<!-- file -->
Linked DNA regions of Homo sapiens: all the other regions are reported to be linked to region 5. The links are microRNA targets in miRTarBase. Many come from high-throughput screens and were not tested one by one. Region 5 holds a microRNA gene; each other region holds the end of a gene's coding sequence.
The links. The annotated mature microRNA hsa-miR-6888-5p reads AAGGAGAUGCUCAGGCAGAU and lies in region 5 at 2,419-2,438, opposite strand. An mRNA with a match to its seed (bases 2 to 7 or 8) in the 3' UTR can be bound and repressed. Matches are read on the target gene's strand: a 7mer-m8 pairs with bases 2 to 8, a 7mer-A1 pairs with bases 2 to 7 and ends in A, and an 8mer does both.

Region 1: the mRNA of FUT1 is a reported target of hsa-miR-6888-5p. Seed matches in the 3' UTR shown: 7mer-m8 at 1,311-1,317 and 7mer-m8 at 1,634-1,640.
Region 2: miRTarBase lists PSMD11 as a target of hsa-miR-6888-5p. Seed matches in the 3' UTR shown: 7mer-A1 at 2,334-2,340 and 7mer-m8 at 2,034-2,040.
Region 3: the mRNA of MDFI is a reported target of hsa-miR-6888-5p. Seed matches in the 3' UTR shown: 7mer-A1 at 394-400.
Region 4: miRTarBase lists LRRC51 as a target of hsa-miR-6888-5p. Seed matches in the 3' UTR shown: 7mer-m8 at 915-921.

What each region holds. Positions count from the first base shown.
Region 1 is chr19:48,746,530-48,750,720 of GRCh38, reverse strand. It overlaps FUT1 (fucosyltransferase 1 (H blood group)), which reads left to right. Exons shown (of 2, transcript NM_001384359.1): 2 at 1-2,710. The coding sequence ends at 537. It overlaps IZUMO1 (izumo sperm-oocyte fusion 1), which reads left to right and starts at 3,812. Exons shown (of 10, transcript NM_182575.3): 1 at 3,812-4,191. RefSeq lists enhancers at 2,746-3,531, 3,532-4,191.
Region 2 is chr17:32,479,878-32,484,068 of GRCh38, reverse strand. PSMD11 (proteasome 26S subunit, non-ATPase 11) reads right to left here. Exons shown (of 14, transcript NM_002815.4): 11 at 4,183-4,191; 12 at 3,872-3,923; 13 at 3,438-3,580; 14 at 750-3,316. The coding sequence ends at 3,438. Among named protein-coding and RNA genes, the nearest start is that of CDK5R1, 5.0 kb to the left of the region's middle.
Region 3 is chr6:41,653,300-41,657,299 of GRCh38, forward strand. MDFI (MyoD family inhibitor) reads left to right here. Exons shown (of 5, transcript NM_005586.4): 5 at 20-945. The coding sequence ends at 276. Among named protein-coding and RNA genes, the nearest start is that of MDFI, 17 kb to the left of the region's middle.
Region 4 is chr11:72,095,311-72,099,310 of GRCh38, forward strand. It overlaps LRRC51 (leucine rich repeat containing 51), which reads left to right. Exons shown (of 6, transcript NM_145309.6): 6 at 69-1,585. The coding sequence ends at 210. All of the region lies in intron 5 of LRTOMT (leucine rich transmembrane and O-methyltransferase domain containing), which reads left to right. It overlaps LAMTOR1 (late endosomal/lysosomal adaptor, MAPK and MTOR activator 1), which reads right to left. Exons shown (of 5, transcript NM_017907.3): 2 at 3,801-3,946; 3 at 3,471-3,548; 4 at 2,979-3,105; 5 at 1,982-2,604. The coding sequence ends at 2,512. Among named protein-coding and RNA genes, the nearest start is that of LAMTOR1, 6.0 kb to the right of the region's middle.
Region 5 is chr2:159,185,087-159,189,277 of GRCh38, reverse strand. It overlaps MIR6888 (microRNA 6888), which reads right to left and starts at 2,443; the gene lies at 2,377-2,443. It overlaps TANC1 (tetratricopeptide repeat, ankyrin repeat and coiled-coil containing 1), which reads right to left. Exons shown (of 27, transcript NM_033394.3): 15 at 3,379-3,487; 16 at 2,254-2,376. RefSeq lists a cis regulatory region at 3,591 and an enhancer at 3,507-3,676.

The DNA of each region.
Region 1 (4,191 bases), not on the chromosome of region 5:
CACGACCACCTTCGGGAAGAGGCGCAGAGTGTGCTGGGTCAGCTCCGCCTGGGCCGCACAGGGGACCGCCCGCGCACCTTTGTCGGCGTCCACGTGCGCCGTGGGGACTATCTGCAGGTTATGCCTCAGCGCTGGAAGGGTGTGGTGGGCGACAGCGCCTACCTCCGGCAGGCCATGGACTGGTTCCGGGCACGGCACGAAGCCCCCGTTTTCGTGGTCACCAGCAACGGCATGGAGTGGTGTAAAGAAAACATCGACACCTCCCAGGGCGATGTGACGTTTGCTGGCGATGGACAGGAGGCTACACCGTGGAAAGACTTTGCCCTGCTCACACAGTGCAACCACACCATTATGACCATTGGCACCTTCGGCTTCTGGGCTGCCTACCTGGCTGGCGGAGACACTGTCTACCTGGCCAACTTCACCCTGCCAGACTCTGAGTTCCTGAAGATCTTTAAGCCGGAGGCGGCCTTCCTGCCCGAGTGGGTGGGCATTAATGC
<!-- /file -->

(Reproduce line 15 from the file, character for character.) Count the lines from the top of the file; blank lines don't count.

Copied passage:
CACGACCACCTTCGGGAAGAGGCGCAGAGTGTGCTGGGTCAGCTCCGCCTGGGCCGCACAGGGGACCGCCCGCGCACCTTTGTCGGCGTCCACGTGCGCCGTGGGGACTATCTGCAGGTTATGCCTCAGCGCTGGAAGGGTGTGGTGGGCGACAGCGCCTACCTCCGGCAGGCCATGGACTGGTTCCGGGCACGGCACGAAGCCCCCGTTTTCGTGGTCACCAGCAACGGCATGGAGTGGTGTAAAGAAAACATCGACACCTCCCAGGGCGATGTGACGTTTGCTGGCGATGGACAGGAGGCTACACCGTGGAAAGACTTTGCCCTGCTCACACAGTGCAACCACACCATTATGACCATTGGCACCTTCGGCTTCTGGGCTGCCTACCTGGCTGGCGGAGACACTGTCTACCTGGCCAACTTCACCCTGCCAGACTCTGAGTTCCTGAAGATCTTTAAGCCGGAGGCGGCCTTCCTGCCCGAGTGGGTGGGCATTAATGC